Prevalence of Antibiotic Resistant Bacteria in Fecal Matter of Wild Elephants (Elephas maximus)


  • J.A.A.W.L. Jayasekara
  • K.G.D.De.A. Abeysinghe
  • D.M.J.C. Dissanayake
  • R.P.G. Vandercone
  • T.C. Bamunuarachchige



Antibiotic resistant bacteria, Wild elephants, Enterobacteriaceae, Escherichia, Enterobacter


Excessive usage of antibiotics in medicinal and non-medicinal fields such as agriculture, animal husbandry and aquaculture is the fundamental cause for developing antibiotic resistance in the wild. When wild animals acquire antibiotic resistant bacteria, they can act as reservoirs which provides a biological mechanism in disseminating the antibiotic resistant bacteria into a vast range of environmental niches. The objective of the study was to determine the prevalence of antibiotic resistant bacteria in wild elephants (Elephas maximus) as they range in a variety of territories while showing increased proximity to human activities. Fecal samples of elephants were collected from Kaudulla National Park, Sri Lanka in February, 2017. Cary Blair Transport Medium was used for the transportation, preservation and examination of fecal samples for enteric pathogens. The bacterial population was isolated and identified by Ribotyping and biochemical tests. Antibiotic Susceptibility Test (ABST) was done to identify antibiotic resistant patterns in bacteria. Quality control strain, Escherichia coli ATCC 25922 (provided by MRI, Colombo, Sri Lanka) was used to validate the routine susceptibility testing methods. ABST was performed by using Kirby-Bauer disk diffusion method for isolated bacterial strains; Eschrichia hermannii, E. coli, Enterobacter sp., E. asburiae, E. sacchari and Bacillus cereus. Antibiotics used were Ampicillin (AMP), 10 μg; Amoxicillin-clavulanic acid (AMC), 30 μg; Ceftriaxone (CRO), 30 μg; Cefuroxime (CXM), 30 μg; Imipenem (IMP), 10 μg; Meropenem (MEM), 10 μg; Gentamicin (CN), 10 μg; Amikacin (AK), 30 μg; Tetracycline (TE), 30 μg; Ciprofloxacin (CIP), 5 μg; Norfloxacin (NOR), 10 μg and Nitrofurantoin (F), 300 μg. The results show that all bacterial isolates of Family Enterobacteriaceae are resistant or intermediately resistant at least for one antibiotic used in the study. The test organisms were susceptible for majority of the antibiotics except for Ampicillin (AMP), Amoxicillin-clavulanate (AMC), Tetracycline (TE), Nitrofurantoin (F) and Cefuroxime (CXM). Organisms that show resistance for more than one antibiotic are considered to show Multi Drug Resistance. Accordingly E. hermannii and all the Enterobacter spp. are multidrug resistant strains. Nitrofurantoin resistance and ampicillin resistance were the predominant resistance shown by bacteria. Exhibited antibiotic resistance shows the prevalence of antibiotic resistance in gut microflora of wild elephants.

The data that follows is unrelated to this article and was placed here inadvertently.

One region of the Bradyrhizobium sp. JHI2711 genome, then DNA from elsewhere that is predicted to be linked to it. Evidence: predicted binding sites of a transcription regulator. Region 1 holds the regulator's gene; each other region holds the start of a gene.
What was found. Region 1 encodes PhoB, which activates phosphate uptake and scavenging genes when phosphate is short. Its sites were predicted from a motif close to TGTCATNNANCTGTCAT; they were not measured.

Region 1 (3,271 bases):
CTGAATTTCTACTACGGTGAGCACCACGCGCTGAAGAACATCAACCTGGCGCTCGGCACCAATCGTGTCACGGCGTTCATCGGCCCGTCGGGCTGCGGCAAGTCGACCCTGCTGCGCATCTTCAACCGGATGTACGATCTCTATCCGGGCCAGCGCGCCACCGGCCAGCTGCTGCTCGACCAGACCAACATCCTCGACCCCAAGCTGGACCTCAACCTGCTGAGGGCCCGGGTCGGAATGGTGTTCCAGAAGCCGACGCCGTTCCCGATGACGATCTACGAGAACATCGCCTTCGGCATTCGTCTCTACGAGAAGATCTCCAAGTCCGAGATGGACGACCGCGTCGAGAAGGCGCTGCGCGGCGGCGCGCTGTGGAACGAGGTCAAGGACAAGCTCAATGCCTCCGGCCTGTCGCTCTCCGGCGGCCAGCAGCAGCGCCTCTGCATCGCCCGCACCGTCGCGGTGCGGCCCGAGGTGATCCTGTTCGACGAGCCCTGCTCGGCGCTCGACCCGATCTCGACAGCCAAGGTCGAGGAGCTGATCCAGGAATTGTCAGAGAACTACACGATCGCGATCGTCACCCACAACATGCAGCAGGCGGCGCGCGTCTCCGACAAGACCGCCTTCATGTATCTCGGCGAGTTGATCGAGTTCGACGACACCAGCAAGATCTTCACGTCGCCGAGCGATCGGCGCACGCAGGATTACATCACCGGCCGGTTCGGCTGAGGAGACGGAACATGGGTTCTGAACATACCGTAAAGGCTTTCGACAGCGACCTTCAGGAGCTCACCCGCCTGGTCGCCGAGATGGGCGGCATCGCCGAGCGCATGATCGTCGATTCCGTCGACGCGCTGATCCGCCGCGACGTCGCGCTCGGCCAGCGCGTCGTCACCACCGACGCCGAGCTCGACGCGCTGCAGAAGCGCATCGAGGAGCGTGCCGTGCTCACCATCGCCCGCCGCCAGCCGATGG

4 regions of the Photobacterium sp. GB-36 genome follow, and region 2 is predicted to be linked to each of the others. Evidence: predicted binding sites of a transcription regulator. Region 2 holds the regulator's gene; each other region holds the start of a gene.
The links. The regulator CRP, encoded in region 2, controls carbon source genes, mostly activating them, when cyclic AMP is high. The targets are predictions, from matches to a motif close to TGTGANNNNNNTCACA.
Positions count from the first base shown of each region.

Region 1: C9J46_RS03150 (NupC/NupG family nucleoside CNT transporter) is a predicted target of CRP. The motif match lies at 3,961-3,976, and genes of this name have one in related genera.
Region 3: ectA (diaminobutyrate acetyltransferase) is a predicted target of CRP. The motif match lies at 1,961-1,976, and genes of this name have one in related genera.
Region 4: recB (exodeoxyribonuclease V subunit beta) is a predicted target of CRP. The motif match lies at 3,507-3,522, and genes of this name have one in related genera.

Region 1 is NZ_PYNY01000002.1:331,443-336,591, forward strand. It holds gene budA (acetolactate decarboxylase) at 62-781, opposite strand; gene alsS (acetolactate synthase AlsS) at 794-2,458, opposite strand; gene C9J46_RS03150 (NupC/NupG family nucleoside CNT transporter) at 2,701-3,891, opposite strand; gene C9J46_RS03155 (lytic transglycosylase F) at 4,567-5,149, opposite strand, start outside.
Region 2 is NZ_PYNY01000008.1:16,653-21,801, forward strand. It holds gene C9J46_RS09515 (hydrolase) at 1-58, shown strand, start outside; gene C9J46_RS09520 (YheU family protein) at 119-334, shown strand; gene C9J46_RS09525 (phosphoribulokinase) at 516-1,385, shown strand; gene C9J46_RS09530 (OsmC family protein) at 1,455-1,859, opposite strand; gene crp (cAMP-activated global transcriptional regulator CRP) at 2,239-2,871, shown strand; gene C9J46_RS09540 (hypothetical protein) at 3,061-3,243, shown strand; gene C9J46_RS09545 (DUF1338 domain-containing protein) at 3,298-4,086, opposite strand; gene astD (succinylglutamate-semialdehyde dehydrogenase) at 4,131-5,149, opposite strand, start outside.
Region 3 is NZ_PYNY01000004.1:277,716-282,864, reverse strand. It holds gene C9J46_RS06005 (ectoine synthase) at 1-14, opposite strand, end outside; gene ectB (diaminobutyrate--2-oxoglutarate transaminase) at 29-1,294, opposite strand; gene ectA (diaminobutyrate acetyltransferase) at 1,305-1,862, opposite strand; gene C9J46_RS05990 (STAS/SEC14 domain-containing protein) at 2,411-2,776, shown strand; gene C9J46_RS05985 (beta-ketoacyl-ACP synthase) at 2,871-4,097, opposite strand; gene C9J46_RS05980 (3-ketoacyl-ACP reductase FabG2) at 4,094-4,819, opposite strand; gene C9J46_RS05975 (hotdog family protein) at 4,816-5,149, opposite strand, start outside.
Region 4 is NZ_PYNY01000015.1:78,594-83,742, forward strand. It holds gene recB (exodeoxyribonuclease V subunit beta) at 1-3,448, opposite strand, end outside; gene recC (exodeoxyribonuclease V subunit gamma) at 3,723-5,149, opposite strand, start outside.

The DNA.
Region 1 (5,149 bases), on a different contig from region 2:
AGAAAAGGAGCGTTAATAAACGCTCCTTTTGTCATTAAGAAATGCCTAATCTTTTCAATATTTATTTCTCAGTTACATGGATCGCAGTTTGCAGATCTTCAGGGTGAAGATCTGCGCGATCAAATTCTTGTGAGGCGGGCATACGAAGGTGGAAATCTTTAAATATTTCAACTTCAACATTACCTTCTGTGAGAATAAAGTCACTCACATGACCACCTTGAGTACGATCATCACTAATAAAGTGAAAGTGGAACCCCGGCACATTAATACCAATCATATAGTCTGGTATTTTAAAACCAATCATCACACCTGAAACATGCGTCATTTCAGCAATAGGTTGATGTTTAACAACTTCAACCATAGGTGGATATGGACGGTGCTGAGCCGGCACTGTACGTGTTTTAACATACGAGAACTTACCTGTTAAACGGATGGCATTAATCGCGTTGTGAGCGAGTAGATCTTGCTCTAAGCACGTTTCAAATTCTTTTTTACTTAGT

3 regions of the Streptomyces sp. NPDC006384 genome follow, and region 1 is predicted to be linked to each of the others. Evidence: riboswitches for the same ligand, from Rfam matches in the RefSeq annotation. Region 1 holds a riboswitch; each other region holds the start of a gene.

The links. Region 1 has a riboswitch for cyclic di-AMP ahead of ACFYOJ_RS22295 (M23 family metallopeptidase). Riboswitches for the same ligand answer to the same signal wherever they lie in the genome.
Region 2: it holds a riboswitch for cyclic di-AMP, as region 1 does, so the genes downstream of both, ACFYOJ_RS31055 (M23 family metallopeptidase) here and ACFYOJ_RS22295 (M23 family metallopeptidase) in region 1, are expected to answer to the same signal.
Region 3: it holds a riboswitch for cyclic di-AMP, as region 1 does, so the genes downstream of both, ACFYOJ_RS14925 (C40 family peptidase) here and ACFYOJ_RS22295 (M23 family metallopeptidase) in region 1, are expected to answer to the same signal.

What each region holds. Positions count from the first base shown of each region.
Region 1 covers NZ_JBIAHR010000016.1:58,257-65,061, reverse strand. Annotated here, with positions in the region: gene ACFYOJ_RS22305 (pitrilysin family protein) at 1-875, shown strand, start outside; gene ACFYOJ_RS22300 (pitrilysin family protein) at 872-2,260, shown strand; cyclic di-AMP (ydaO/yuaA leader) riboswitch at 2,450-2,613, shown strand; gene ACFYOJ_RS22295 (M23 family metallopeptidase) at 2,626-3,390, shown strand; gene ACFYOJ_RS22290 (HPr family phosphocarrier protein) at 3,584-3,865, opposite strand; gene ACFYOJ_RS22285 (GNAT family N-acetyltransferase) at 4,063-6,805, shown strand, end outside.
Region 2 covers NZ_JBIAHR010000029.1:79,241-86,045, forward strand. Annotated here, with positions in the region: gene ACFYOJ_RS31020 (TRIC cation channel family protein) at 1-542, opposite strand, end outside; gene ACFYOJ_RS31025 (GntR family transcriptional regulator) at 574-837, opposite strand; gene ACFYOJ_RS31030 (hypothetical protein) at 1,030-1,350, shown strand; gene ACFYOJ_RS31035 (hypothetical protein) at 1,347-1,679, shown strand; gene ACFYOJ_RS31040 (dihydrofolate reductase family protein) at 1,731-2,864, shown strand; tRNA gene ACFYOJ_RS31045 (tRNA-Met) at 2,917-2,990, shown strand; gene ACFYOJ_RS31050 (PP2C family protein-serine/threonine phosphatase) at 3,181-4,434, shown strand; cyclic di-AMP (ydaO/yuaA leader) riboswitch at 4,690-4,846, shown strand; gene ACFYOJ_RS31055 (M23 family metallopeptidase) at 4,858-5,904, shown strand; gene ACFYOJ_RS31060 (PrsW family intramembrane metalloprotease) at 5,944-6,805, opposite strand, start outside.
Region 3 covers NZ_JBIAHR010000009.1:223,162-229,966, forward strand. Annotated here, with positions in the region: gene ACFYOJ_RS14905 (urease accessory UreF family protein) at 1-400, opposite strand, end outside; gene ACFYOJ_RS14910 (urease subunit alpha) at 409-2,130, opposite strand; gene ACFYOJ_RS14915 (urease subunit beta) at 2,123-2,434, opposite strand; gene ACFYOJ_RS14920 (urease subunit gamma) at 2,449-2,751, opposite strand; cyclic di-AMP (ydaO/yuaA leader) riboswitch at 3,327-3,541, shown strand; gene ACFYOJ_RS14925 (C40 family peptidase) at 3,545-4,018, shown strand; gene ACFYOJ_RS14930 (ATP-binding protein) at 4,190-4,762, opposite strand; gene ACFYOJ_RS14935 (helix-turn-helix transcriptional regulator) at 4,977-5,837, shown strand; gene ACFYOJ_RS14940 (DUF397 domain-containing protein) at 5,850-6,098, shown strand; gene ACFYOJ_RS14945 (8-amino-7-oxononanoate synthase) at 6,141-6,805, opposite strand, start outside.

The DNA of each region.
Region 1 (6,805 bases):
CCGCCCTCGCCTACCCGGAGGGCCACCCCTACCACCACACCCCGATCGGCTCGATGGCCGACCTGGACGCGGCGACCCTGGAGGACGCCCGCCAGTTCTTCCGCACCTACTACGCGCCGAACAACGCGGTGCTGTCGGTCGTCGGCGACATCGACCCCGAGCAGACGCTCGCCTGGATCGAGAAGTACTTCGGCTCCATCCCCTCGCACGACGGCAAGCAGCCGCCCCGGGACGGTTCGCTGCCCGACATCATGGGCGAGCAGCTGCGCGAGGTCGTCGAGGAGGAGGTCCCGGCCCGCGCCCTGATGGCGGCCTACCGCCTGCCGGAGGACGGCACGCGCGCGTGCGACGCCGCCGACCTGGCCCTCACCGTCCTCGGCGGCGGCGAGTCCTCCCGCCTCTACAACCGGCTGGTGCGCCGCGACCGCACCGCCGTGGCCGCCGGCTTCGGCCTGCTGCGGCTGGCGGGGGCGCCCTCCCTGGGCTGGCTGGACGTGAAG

Keywords: Antibiotic resistant bacteria, Wild elephants, Enterobacteriaceae, Escherichia,